An interest in psychology underpins much of Mark’s work in leadership development and he uses it to link together his work in the creative and business sectors.  One of the sources he draws on is Joseph Campbell’s ‘The Hero with a Thousand Faces’ and the leadership journey through which ordinary people, working individually and collectively, respond to change, hardship and challenges, transforming themselves in the process.

Taking the idea of the Hero’s Journey, he distils it down to the fundamental stages that a participant in a leadership programme goes through – understanding where they are now; identifying the transition they want to make; and then coming home with new skills, confidence and understanding.  It is one of the processes that participants have found toughest and most rewarding. One participant taking part in a Leadership Development Day in Manchester said, ‘the most useful part for me was the Hero’s Journey.  I have to say it was also the hardest.  Taking a good hard look at the story of your life is scary, especially when it dawns on you that just blaming others is no longer an option’.

Mark is not keen on overloading leadership programmes with jargon and theory.  ‘I am interested in behaviours.  Theory is not the same as behaviour.  I want to make the process of personal development a creative and engaging one.’ 

When Mark and his team designed Leadership Unleashed, his most recent programme for the Cultural Leadership Programme, Mark wanted to challenge conventional thinking and stimulate new ideas, encouraging those who took part to look outside their own sector.  He constructed a nine-month modular programme for 75 participants from the commercial and cultural sectors. They worked together in small groups looking at best practice, sharing ideas and creating new models of leadership working that would be applicable to artists, entrepreneurs and business people alike.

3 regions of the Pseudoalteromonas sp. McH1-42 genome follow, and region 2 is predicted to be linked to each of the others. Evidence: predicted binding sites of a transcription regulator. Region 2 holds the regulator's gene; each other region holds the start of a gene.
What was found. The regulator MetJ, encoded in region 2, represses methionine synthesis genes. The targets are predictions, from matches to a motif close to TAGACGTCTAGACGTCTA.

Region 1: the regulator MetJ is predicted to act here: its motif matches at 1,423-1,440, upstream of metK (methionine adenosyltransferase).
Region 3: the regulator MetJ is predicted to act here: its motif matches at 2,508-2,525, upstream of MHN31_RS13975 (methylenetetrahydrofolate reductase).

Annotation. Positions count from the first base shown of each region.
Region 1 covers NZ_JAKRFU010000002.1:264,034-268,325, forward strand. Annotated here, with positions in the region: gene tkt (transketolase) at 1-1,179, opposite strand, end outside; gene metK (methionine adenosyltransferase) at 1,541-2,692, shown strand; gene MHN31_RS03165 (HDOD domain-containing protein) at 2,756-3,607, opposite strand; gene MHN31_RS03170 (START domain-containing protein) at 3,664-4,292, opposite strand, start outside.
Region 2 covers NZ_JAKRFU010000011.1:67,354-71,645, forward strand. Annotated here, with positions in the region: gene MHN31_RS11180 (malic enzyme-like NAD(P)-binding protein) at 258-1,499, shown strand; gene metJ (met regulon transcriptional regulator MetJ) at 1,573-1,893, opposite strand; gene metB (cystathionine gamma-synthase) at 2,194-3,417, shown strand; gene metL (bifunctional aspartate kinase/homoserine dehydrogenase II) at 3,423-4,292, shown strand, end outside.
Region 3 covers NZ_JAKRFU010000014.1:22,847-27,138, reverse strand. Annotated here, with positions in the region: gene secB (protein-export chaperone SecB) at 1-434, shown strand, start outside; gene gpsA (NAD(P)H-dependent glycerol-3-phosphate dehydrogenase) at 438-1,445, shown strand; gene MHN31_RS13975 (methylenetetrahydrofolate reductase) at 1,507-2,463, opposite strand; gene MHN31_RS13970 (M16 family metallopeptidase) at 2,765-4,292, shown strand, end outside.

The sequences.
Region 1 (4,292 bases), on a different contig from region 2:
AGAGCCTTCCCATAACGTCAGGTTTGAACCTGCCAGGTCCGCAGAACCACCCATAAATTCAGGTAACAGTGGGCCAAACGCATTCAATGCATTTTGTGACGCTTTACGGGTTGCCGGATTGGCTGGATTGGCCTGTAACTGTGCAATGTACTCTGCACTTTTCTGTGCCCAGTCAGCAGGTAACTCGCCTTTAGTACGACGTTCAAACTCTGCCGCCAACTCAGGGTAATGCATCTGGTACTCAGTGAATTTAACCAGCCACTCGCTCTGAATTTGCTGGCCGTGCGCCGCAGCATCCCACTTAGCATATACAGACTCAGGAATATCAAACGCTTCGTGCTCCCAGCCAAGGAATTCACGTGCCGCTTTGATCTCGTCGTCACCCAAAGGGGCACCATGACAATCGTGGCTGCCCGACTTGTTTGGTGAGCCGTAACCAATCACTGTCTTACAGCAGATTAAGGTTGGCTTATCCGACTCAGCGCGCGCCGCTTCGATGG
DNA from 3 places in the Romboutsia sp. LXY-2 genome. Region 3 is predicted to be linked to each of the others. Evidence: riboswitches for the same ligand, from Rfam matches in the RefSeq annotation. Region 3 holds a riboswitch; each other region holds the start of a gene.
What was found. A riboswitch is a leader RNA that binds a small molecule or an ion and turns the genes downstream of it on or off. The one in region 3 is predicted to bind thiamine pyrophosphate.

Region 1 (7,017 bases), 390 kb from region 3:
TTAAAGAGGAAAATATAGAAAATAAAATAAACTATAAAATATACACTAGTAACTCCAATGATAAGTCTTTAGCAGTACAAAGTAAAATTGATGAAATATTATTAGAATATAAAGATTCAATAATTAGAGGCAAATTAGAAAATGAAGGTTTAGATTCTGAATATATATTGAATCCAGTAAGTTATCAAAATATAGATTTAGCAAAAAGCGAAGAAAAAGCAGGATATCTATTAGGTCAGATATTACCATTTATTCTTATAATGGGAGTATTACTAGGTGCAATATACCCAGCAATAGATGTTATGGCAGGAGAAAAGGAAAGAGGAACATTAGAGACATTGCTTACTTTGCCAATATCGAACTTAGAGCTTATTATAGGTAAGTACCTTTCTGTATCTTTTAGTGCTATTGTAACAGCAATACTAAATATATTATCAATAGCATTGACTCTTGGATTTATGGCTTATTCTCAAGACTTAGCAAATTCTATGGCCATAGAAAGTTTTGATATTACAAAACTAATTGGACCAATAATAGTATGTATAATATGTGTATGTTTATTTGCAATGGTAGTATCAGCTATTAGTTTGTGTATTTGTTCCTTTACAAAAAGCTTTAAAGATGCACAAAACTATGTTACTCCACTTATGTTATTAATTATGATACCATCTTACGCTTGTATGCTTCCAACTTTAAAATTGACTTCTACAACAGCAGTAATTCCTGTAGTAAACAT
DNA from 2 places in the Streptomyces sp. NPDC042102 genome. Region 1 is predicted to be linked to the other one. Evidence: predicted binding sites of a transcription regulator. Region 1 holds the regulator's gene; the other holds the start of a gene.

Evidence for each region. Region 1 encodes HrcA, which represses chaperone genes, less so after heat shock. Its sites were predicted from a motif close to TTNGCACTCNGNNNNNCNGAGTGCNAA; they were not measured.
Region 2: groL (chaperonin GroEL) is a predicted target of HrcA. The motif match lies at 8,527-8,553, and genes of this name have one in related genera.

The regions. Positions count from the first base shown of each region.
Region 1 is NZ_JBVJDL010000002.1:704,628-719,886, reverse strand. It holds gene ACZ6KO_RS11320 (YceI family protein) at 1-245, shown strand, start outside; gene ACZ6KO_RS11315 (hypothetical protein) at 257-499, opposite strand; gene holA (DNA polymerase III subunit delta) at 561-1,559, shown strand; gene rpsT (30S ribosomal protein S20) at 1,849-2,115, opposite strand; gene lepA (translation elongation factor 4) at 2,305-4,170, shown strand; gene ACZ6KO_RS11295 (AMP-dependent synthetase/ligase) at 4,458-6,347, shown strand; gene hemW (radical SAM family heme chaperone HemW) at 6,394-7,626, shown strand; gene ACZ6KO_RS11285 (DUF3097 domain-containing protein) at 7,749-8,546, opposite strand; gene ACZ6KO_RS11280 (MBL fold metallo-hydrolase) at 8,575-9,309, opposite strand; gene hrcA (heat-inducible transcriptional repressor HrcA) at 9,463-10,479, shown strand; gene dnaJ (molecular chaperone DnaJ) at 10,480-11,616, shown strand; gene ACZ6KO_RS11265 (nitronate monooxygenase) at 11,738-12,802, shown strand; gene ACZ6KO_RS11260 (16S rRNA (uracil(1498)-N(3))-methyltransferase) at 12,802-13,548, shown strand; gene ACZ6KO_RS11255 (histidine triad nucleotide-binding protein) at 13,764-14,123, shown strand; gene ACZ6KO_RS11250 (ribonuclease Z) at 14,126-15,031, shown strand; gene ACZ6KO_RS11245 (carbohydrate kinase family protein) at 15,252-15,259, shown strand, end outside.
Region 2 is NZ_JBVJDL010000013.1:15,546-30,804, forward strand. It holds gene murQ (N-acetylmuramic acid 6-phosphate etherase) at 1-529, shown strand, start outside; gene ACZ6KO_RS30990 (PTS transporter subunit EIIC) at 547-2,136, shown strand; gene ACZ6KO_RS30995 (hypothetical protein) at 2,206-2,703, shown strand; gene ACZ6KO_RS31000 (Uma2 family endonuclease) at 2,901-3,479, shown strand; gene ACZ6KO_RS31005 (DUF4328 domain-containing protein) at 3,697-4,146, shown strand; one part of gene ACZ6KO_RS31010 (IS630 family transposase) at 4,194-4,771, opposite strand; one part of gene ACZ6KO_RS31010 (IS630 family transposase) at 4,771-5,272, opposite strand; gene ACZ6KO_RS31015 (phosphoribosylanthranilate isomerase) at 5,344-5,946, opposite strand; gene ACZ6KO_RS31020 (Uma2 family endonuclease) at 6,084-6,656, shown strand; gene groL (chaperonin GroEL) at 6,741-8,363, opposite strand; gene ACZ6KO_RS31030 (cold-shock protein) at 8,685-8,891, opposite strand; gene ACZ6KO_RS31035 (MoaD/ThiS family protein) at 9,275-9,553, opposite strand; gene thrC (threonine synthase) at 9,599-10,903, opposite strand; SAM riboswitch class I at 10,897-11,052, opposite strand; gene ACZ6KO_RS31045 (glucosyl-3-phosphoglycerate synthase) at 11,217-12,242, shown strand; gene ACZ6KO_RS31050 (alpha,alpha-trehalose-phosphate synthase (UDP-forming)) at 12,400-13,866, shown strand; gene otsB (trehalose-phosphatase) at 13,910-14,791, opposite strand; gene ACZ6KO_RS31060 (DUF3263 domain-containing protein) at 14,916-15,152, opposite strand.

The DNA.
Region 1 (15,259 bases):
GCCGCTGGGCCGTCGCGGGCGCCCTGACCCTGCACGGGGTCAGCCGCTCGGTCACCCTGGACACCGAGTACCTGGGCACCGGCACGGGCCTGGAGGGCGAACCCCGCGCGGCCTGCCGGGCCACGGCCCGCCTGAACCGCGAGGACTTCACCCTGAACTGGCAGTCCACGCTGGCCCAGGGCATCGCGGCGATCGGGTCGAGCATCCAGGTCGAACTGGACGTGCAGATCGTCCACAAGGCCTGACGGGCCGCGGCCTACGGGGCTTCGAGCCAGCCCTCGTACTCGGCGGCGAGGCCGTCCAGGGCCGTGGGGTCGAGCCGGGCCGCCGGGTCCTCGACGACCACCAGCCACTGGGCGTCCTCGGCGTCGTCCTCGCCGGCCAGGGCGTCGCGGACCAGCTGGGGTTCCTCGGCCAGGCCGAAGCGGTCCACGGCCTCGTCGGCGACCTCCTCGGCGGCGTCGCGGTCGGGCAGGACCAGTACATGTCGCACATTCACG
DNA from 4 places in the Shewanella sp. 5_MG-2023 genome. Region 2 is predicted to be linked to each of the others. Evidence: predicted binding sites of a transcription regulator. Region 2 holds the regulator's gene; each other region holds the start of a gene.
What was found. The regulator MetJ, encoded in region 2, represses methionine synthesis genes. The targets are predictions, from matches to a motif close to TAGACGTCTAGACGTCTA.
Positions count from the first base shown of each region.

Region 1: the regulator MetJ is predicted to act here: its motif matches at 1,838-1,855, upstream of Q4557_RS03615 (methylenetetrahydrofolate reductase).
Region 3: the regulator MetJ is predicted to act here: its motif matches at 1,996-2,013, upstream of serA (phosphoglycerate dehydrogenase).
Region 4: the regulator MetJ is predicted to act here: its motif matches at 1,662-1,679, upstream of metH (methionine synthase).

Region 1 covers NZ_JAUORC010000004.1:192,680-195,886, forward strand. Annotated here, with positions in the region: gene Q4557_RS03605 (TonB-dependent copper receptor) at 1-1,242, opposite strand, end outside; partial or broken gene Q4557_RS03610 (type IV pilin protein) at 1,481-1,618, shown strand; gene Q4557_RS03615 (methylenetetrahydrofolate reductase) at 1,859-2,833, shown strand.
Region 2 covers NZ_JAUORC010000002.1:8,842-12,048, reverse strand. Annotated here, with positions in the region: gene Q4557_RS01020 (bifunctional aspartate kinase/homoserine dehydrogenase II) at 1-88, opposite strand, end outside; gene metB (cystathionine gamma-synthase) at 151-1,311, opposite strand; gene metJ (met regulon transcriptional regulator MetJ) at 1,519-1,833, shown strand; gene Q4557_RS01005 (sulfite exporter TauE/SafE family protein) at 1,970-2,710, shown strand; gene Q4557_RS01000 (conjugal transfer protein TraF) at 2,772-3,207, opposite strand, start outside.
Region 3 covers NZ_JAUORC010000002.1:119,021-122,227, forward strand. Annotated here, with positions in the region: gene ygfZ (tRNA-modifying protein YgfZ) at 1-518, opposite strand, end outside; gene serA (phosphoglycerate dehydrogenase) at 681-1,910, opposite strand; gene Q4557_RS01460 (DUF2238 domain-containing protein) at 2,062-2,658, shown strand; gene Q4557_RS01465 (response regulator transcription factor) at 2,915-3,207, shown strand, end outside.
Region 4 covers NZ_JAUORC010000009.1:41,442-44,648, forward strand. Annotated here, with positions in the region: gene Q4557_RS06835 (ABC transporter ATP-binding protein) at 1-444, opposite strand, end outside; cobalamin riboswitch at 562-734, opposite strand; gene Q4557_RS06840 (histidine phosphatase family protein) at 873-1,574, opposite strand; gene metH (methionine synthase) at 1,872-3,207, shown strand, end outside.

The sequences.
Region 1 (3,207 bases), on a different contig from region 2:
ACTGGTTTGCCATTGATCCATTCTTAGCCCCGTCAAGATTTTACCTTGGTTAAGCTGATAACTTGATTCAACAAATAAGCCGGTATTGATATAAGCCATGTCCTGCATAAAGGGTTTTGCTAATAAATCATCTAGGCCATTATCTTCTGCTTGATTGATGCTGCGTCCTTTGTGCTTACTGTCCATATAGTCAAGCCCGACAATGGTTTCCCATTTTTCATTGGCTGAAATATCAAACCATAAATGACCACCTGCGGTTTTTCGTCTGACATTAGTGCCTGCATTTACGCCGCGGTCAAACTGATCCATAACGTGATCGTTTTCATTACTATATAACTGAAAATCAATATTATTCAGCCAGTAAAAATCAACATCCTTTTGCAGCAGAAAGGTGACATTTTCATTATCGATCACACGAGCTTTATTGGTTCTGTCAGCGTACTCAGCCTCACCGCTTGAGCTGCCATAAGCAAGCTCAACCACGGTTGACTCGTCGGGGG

The programme was built around four key themes: curiosity, passion, insight and courage.  Using these four principles, participants worked together in changing groups to look at their current way of doing things, consider how they could re-evaluate their ideas and implement new strategies for leading change.  The workshops were creative, demanding and action-based. He’s continually impressed by the commitment that people bring to them.

One of the things about the creative and cultural sector is that it demands so much of people.  They are giving all the time, to people, to organisations and to art itself.  Often people arrive on a programme exhausted.  They are not always clear why they are here or why they are doing what they are doing any more.  What we try to do is give them space to put themselves at the centre of their journey, to look at their priorities; sometimes deciding what they need to do less of.  You need to empty the jar a little before you can put more in.

He reflects on the amazing transformations that people taking part in the Cultural Leadership Programme have effected. 

People have been really brave, changing jobs, taking on new projects, moving to new countries.  Some people have been courageous enough to recognise that they can make an enormous contribution by staying in the same place.  Sometimes, there really is ‘no place like home. 

I feel I have been on an incredible journey during the years I have been working within the Cultural Leadership Programme.  I have set up my own business and worked with some amazing people – many of whom I am still in touch with.  Most of all, I have taken the opportunity to question my own thinking. I’ve asked the people who have come on to the programmes to look at the way they have been doing things and map out their own heroic journey.  I realise now that I have been on a similar journey too.